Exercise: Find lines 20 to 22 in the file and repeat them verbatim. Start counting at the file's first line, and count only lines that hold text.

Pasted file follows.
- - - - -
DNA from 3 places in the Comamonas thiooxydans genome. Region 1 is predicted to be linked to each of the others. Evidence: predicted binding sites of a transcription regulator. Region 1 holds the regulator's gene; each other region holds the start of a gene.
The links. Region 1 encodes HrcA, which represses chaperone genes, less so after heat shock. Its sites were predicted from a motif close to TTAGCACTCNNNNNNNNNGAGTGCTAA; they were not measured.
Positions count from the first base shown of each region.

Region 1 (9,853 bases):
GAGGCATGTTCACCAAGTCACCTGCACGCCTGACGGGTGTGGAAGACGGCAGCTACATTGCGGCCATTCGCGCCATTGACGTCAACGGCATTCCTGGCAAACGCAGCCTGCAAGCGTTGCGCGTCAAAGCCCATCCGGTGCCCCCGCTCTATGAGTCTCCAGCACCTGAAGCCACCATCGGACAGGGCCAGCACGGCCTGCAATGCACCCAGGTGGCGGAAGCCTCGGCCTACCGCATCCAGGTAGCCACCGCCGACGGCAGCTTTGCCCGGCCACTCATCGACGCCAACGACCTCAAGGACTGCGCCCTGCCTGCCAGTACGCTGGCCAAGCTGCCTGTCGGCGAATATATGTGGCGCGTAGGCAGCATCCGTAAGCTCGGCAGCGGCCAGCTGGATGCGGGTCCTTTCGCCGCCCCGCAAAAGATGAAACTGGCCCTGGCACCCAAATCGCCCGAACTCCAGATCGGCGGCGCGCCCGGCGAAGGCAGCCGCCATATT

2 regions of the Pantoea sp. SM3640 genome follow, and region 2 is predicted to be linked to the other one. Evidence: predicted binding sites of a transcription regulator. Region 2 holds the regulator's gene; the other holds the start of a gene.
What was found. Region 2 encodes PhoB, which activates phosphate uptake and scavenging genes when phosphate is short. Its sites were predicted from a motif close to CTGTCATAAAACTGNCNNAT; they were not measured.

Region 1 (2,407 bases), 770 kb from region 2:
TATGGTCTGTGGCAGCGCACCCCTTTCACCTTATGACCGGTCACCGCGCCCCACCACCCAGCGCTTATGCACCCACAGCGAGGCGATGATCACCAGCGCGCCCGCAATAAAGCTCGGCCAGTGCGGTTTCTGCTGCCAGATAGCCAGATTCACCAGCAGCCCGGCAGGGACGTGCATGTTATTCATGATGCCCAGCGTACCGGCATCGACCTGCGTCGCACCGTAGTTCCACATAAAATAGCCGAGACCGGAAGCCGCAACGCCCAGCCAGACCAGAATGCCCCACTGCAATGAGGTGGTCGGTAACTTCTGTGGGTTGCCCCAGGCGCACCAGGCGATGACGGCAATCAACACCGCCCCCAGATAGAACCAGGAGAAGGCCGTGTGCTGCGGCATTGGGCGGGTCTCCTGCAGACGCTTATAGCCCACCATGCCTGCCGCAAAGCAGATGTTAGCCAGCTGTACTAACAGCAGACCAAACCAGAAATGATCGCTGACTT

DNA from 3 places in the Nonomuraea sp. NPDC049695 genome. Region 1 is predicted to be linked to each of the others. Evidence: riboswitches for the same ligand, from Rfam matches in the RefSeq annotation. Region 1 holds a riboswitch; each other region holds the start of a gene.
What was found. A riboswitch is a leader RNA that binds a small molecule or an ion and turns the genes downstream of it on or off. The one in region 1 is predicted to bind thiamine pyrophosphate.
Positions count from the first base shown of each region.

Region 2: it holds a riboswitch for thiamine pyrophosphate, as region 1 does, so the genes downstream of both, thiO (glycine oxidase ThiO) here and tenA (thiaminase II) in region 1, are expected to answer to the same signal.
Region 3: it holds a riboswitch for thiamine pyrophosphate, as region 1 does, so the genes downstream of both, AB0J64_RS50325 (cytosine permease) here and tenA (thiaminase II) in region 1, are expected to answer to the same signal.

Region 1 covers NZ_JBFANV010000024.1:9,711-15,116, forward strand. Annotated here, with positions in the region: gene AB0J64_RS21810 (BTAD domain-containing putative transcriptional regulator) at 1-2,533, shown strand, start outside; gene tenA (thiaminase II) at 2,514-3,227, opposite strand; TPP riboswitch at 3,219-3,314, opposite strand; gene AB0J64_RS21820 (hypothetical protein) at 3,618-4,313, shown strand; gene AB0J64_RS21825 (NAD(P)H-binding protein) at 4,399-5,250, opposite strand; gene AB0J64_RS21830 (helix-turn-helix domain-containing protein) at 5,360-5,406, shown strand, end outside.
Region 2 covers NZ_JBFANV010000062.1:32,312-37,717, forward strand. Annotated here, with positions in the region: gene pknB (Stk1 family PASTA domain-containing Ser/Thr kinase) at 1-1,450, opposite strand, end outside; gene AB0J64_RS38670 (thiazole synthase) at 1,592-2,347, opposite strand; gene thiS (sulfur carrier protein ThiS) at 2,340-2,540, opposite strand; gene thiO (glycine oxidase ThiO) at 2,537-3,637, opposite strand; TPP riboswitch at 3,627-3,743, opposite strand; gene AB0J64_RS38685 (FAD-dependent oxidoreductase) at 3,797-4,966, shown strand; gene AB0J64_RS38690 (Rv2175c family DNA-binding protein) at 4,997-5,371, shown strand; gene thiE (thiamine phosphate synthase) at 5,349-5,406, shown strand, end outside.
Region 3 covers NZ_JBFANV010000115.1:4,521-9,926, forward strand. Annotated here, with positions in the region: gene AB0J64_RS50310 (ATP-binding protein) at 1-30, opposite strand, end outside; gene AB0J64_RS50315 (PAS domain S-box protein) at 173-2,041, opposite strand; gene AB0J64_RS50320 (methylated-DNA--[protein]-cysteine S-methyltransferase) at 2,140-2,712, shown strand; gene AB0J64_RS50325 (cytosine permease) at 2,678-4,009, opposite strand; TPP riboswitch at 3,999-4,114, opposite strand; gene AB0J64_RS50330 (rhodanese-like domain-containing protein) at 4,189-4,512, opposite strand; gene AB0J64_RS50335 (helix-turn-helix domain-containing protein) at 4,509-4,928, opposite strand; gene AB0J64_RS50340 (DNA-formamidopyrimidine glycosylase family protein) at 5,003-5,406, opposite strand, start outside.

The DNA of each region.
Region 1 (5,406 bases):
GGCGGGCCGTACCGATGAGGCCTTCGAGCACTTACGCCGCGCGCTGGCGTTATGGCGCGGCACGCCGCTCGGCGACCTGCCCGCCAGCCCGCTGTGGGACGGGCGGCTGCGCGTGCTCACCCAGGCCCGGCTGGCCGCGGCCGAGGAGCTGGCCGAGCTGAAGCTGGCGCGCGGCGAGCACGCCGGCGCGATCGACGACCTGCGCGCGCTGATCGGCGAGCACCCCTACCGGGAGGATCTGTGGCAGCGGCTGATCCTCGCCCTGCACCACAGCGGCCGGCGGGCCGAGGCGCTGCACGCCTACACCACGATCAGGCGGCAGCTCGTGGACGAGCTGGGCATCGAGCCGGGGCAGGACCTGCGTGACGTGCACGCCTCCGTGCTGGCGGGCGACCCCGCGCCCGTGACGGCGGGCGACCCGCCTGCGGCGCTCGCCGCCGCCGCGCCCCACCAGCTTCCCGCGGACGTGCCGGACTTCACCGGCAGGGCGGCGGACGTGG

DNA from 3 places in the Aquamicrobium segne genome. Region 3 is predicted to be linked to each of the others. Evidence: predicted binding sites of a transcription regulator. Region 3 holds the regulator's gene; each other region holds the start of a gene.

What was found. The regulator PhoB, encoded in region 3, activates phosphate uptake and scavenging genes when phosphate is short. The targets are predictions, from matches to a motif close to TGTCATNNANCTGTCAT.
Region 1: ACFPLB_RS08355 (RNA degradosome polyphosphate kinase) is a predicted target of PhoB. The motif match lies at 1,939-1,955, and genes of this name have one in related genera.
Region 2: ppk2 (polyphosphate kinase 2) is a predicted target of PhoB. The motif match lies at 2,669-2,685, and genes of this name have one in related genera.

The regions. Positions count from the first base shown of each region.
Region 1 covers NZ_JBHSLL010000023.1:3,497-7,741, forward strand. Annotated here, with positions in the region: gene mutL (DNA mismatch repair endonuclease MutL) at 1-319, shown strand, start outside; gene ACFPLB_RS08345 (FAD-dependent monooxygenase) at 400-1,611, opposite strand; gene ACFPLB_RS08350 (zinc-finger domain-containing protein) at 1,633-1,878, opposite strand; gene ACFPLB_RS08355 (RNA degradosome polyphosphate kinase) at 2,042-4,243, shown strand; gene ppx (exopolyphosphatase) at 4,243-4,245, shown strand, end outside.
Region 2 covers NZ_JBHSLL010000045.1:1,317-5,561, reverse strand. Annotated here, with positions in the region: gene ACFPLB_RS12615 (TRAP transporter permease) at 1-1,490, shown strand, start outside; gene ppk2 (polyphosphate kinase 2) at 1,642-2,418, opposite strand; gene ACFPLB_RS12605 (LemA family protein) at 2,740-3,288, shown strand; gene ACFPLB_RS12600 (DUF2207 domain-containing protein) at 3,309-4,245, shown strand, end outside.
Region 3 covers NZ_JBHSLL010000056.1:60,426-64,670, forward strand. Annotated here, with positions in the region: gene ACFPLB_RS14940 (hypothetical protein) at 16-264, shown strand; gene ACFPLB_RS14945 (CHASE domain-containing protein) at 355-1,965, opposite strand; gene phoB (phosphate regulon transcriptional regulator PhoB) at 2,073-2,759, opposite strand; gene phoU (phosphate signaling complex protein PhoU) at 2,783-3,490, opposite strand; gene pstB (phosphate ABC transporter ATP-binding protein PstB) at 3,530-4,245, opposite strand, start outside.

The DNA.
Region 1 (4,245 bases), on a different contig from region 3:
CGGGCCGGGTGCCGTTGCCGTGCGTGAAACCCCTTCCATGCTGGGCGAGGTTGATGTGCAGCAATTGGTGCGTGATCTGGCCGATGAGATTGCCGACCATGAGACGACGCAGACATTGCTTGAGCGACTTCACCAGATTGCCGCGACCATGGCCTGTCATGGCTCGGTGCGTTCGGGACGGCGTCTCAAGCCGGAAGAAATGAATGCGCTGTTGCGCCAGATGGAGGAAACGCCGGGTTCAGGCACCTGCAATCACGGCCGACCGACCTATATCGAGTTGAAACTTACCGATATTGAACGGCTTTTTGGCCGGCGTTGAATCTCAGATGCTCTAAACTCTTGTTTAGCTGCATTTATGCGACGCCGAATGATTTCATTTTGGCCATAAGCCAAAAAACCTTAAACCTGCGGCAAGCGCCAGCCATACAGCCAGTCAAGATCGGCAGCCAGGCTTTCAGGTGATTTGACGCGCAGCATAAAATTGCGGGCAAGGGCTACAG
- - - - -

GGCGGGCCGTACCGATGAGGCCTTCGAGCACTTACGCCGCGCGCTGGCGTTATGGCGCGGCACGCCGCTCGGCGACCTGCCCGCCAGCCCGCTGTGGGACGGGCGGCTGCGCGTGCTCACCCAGGCCCGGCTGGCCGCGGCCGAGGAGCTGGCCGAGCTGAAGCTGGCGCGCGGCGAGCACGCCGGCGCGATCGACGACCTGCGCGCGCTGATCGGCGAGCACCCCTACCGGGAGGATCTGTGGCAGCGGCTGATCCTCGCCCTGCACCACAGCGGCCGGCGGGCCGAGGCGCTGCACGCCTACACCACGATCAGGCGGCAGCTCGTGGACGAGCTGGGCATCGAGCCGGGGCAGGACCTGCGTGACGTGCACGCCTCCGTGCTGGCGGGCGACCCCGCGCCCGTGACGGCGGGCGACCCGCCTGCGGCGCTCGCCGCCGCCGCGCCCCACCAGCTTCCCGCGGACGTGCCGGACTTCACCGGCAGGGCGGCGGACGTGG

DNA from 3 places in the Aquamicrobium segne genome. Region 3 is predicted to be linked to each of the others. Evidence: predicted binding sites of a transcription regulator. Region 3 holds the regulator's gene; each other region holds the start of a gene.

What was found. The regulator PhoB, encoded in region 3, activates phosphate uptake and scavenging genes when phosphate is short. The targets are predictions, from matches to a motif close to TGTCATNNANCTGTCAT.